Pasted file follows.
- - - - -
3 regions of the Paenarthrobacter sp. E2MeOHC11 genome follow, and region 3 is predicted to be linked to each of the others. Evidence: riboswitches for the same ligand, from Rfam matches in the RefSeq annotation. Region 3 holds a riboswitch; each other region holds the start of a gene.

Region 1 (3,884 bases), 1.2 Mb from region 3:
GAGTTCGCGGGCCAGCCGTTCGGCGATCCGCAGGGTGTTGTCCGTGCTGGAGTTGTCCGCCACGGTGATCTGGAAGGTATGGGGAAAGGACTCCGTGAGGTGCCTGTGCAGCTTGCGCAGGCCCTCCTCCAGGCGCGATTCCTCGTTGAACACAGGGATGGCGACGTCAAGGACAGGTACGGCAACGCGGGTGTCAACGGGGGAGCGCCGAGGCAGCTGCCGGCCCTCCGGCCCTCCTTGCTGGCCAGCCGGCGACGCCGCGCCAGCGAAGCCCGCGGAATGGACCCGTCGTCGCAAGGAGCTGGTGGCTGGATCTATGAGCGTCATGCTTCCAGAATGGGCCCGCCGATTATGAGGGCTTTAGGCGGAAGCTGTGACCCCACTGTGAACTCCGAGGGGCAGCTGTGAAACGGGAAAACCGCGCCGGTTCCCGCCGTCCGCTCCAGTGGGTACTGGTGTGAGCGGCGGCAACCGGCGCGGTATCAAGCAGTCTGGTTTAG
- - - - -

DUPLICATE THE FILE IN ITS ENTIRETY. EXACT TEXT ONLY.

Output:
3 regions of the Paenarthrobacter sp. E2MeOHC11 genome follow, and region 3 is predicted to be linked to each of the others. Evidence: riboswitches for the same ligand, from Rfam matches in the RefSeq annotation. Region 3 holds a riboswitch; each other region holds the start of a gene.

Region 1 (3,884 bases), 1.2 Mb from region 3:
GAGTTCGCGGGCCAGCCGTTCGGCGATCCGCAGGGTGTTGTCCGTGCTGGAGTTGTCCGCCACGGTGATCTGGAAGGTATGGGGAAAGGACTCCGTGAGGTGCCTGTGCAGCTTGCGCAGGCCCTCCTCCAGGCGCGATTCCTCGTTGAACACAGGGATGGCGACGTCAAGGACAGGTACGGCAACGCGGGTGTCAACGGGGGAGCGCCGAGGCAGCTGCCGGCCCTCCGGCCCTCCTTGCTGGCCAGCCGGCGACGCCGCGCCAGCGAAGCCCGCGGAATGGACCCGTCGTCGCAAGGAGCTGGTGGCTGGATCTATGAGCGTCATGCTTCCAGAATGGGCCCGCCGATTATGAGGGCTTTAGGCGGAAGCTGTGACCCCACTGTGAACTCCGAGGGGCAGCTGTGAAACGGGAAAACCGCGCCGGTTCCCGCCGTCCGCTCCAGTGGGTACTGGTGTGAGCGGCGGCAACCGGCGCGGTATCAAGCAGTCTGGTTTAG